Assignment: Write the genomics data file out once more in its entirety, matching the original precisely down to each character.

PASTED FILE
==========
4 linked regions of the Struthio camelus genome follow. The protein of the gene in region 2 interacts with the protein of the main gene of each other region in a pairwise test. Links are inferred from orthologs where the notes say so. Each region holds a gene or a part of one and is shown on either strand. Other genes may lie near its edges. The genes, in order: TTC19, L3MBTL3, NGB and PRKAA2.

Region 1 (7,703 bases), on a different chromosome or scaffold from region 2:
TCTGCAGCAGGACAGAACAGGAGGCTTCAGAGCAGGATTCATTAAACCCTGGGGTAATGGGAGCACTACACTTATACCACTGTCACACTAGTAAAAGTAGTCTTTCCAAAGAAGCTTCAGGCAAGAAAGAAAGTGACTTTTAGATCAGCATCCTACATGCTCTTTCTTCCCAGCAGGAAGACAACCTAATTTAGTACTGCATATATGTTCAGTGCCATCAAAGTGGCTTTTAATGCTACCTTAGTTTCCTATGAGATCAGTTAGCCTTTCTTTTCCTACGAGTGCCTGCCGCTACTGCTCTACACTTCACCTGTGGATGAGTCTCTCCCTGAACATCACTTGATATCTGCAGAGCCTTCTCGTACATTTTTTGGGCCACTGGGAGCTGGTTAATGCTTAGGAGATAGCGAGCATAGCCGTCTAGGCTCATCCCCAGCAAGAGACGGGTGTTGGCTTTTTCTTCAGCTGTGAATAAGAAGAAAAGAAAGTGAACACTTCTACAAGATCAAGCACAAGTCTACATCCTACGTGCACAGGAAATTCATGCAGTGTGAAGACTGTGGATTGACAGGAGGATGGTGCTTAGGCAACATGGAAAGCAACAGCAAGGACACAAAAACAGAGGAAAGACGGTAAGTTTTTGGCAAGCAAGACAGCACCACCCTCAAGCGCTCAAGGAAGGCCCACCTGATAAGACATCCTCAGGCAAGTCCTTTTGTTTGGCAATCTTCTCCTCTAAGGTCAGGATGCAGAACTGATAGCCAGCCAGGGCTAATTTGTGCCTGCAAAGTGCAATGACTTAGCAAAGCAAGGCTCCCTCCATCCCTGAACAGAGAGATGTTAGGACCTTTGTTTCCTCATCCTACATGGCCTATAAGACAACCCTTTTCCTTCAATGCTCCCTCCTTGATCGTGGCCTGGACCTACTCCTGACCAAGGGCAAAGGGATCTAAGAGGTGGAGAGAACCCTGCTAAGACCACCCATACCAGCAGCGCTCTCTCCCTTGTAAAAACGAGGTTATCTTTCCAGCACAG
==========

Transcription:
4 linked regions of the Struthio camelus genome follow. The protein of the gene in region 2 interacts with the protein of the main gene of each other region in a pairwise test. Links are inferred from orthologs where the notes say so. Each region holds a gene or a part of one and is shown on either strand. Other genes may lie near its edges. The genes, in order: TTC19, L3MBTL3, NGB and PRKAA2.

Region 1 (7,703 bases), on a different chromosome or scaffold from region 2:
TCTGCAGCAGGACAGAACAGGAGGCTTCAGAGCAGGATTCATTAAACCCTGGGGTAATGGGAGCACTACACTTATACCACTGTCACACTAGTAAAAGTAGTCTTTCCAAAGAAGCTTCAGGCAAGAAAGAAAGTGACTTTTAGATCAGCATCCTACATGCTCTTTCTTCCCAGCAGGAAGACAACCTAATTTAGTACTGCATATATGTTCAGTGCCATCAAAGTGGCTTTTAATGCTACCTTAGTTTCCTATGAGATCAGTTAGCCTTTCTTTTCCTACGAGTGCCTGCCGCTACTGCTCTACACTTCACCTGTGGATGAGTCTCTCCCTGAACATCACTTGATATCTGCAGAGCCTTCTCGTACATTTTTTGGGCCACTGGGAGCTGGTTAATGCTTAGGAGATAGCGAGCATAGCCGTCTAGGCTCATCCCCAGCAAGAGACGGGTGTTGGCTTTTTCTTCAGCTGTGAATAAGAAGAAAAGAAAGTGAACACTTCTACAAGATCAAGCACAAGTCTACATCCTACGTGCACAGGAAATTCATGCAGTGTGAAGACTGTGGATTGACAGGAGGATGGTGCTTAGGCAACATGGAAAGCAACAGCAAGGACACAAAAACAGAGGAAAGACGGTAAGTTTTTGGCAAGCAAGACAGCACCACCCTCAAGCGCTCAAGGAAGGCCCACCTGATAAGACATCCTCAGGCAAGTCCTTTTGTTTGGCAATCTTCTCCTCTAAGGTCAGGATGCAGAACTGATAGCCAGCCAGGGCTAATTTGTGCCTGCAAAGTGCAATGACTTAGCAAAGCAAGGCTCCCTCCATCCCTGAACAGAGAGATGTTAGGACCTTTGTTTCCTCATCCTACATGGCCTATAAGACAACCCTTTTCCTTCAATGCTCCCTCCTTGATCGTGGCCTGGACCTACTCCTGACCAAGGGCAAAGGGATCTAAGAGGTGGAGAGAACCCTGCTAAGACCACCCATACCAGCAGCGCTCTCTCCCTTGTAAAAACGAGGTTATCTTTCCAGCACAG